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18 Dec 2003 : Column 1021Wcontinued
Under the auspices of the Dairy Supply Chain Forum, chaired by my Noble Friend Lord Whitty, the Milk Development Council has been working with other members to establish a Market Development and Innovation sub-group. The objective of this group is to stimulate and co-ordinate innovation for the development of British dairy products by creating a forum for the exchange of market information and ideas that anticipate consumer needs. The group will also consider how barriers to innovation might be addressed.
Furthermore, the Agriculture Development Scheme (ADS) offers grants for the various activities associated with the marketing of produce, including dairy products, and welcomes innovative applications. Support is also available under the England Rural Development Programme, which encourages the development of new products and markets through the Rural Enterprise Scheme and the Processing and Marketing Grant.
Mr. Drew: To ask the Secretary of State for Environment, Food and Rural Affairs what discussions she has had with the Office of Fair Trading to seek clarification of competition rules regarding the production, processing and retailing of milk. 
Mr. Bradshaw: The application of competition rules in the milk sector was discussed between Ministers and officials in Defra, the Department of Trade and Industry and the Office of Fair Trading during 2002. These discussions were prompted by comments on the impact of competition rules on collaborative ventures made in the report of the Policy Commission on the Future of Farming and Food. The outcome of the discussions is reflected in the Government's Strategy for Sustainable Farming and Food and in its Response to the Report of the Policy Commission on the Future of Farming and Food, both of which can be found on Defra's website at: http://defraweb/farm/sustain/newstrategy/index.htm
Norman Baker: To ask the Secretary of State for Environment, Food and Rural Affairs how many import permits her Department (a) granted and (b) refused for species listed on (i) Appendix I and (ii) Appendix II of the Convention on International Trade in Endangered Species in each year from 1997, broken down by species. 
Mr. Morley: This Department issues over 5,000 import permits each year for a wide range of CITES controlled species. We do not keep precise statistics of the numbers refused but we believe that approximately 1 per cent. are refused on scientific grounds with a further 2 per cent. to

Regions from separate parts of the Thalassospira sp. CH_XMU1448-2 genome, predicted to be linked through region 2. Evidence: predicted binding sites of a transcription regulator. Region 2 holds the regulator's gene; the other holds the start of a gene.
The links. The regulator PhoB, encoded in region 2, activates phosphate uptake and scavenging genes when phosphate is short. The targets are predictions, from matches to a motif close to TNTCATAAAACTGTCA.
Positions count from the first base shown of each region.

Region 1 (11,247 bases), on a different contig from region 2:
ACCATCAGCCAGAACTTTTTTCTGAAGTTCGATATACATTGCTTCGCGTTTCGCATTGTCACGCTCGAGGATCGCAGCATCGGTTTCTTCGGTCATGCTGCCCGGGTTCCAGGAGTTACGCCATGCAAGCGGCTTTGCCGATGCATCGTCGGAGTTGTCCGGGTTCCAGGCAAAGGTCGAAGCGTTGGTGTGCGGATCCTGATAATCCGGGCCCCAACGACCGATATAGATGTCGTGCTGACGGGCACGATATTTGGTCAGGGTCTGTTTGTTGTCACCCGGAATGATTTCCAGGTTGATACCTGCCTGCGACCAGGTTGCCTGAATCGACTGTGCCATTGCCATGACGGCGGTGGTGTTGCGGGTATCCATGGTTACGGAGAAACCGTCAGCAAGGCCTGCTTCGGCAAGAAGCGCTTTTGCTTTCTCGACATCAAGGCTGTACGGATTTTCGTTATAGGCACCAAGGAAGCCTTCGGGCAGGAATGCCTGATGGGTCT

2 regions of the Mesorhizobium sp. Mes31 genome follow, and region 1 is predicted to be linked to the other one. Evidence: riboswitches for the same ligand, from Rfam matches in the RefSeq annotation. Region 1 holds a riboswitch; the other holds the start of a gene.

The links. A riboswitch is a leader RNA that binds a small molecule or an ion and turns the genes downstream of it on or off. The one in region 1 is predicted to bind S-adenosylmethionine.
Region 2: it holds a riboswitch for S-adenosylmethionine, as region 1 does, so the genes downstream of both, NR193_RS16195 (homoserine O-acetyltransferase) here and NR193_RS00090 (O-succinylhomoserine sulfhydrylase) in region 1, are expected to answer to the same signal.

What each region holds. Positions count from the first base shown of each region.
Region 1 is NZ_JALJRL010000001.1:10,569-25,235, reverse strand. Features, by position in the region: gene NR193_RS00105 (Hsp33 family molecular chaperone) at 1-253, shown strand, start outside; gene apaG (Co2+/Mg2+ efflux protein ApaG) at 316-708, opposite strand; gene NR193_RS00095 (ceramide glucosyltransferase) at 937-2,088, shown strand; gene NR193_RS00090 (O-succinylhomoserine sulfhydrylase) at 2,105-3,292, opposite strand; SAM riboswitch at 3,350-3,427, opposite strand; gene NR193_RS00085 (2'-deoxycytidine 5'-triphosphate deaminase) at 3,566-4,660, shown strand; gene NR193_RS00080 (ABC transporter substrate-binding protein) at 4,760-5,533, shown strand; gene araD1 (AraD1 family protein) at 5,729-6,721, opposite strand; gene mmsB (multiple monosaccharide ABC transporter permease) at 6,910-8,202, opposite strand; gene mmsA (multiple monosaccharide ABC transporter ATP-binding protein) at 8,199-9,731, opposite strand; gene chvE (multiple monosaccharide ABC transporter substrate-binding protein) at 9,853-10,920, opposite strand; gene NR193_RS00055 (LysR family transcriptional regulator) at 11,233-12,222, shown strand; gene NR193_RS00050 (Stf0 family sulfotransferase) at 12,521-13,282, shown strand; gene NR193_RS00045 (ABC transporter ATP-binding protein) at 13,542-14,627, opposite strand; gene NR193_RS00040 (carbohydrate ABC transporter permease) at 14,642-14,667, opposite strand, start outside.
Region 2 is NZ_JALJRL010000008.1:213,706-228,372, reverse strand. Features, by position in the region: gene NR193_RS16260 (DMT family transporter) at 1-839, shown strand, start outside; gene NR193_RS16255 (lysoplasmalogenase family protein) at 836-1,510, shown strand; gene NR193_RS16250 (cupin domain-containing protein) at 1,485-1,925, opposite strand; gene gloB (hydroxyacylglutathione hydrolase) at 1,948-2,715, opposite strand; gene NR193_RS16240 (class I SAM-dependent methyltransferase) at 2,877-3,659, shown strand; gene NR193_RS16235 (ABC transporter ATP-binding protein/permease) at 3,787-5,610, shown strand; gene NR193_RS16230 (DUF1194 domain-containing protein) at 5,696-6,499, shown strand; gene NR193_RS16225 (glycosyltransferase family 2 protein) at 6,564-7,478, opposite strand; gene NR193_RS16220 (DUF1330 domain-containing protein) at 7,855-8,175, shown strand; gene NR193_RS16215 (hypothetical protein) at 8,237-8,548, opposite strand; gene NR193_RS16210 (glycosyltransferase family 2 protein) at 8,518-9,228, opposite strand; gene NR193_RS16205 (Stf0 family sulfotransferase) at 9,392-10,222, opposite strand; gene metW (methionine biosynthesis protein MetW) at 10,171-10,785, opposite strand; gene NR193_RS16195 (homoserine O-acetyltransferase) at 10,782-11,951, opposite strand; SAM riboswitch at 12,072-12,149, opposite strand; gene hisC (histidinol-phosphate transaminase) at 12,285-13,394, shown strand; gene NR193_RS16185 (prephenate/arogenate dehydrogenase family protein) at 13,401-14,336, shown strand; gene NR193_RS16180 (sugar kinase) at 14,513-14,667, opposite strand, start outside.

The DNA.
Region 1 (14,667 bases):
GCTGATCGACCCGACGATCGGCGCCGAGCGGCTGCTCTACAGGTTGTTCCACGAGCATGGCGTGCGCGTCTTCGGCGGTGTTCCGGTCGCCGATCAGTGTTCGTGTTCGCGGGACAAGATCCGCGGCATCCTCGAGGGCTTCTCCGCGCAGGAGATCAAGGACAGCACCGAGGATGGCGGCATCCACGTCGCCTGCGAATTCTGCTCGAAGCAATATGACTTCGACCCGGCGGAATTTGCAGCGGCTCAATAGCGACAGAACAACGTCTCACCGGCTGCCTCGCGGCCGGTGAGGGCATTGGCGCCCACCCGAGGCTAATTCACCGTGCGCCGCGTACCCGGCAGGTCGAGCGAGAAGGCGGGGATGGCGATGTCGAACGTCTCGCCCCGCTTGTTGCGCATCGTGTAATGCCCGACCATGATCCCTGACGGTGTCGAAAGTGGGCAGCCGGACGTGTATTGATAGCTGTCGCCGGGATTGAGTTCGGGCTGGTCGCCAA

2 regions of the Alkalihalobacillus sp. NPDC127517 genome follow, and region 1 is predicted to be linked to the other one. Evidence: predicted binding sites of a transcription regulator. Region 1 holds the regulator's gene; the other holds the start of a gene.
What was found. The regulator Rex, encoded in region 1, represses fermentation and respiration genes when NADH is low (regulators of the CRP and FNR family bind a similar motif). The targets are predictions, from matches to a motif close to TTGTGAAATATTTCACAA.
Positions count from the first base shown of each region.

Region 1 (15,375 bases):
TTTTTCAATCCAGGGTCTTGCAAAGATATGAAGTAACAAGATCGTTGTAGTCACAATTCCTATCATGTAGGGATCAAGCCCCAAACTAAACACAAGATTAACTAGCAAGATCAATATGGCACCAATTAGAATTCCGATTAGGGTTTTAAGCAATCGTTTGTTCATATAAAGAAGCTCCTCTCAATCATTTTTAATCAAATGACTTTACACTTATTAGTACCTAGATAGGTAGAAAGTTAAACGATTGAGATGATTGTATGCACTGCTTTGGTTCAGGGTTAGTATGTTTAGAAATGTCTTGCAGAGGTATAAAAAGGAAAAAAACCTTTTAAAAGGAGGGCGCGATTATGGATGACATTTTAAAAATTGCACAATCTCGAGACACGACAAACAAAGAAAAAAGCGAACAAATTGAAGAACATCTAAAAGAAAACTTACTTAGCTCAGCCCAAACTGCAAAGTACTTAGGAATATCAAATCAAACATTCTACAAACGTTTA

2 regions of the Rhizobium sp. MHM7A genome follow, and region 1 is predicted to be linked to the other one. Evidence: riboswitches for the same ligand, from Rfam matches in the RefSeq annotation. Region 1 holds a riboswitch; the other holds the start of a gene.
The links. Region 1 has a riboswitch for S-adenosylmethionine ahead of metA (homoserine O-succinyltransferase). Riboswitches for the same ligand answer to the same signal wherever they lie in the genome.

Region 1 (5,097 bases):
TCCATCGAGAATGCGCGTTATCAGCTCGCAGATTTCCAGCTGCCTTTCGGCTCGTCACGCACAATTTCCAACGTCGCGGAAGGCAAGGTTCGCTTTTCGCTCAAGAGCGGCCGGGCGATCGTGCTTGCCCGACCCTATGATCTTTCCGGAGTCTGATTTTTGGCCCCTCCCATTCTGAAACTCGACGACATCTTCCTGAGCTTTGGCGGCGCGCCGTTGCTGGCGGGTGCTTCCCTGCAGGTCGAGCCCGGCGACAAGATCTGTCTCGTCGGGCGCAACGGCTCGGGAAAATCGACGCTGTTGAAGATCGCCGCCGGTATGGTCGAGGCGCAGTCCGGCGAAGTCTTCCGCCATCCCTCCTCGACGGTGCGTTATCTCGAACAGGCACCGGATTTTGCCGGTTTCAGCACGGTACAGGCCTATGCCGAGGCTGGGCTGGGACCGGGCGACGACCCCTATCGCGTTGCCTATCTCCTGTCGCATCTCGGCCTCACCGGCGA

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3 per cent. refused on administrative grounds (e.g. failure to supply outstanding information or refusal to pay the fee).
The breakdown between Appendix I and Appendix II species is not readily obtainable either. However, Annex A and Annex B of the relevant EC Regulation (338/97) broadly equate to CITES Appendices I and II. In recent years 11 per cent. of the permits issued have been for Annex A species and 89 per cent. for Annex B species.
Norman Baker: To ask the Secretary of State for Environment, Food and Rural Affairs how much her Department charges for a permit to import species listed on (a) Appendix I and (b) Appendix II of the Convention on International Trade in Endangered Species. 
|Plants and Corals|
|Application for fewer than five genera where the import, export or re-export is for commercial purposes||£7 per genus|
|Application in respect of five or more genera where the import, export and re-export is for commercial purposes||£5 per genus|
|Application in respect of any number of genera where the import, export or re-export is not for commercial purposes||£5 per genus|
|Mammals, Birds, Reptiles and Others|
|Application for fewer than five genera where the import, export or re-export is for commercial purposes||£10 per species|
|Application in respect of five or more genera where the import, export and re-export is for commercial purposes||£8 per species|
|Application in respect of any number of genera where the import, export or re-export is not for commercial purposes||£5 per species|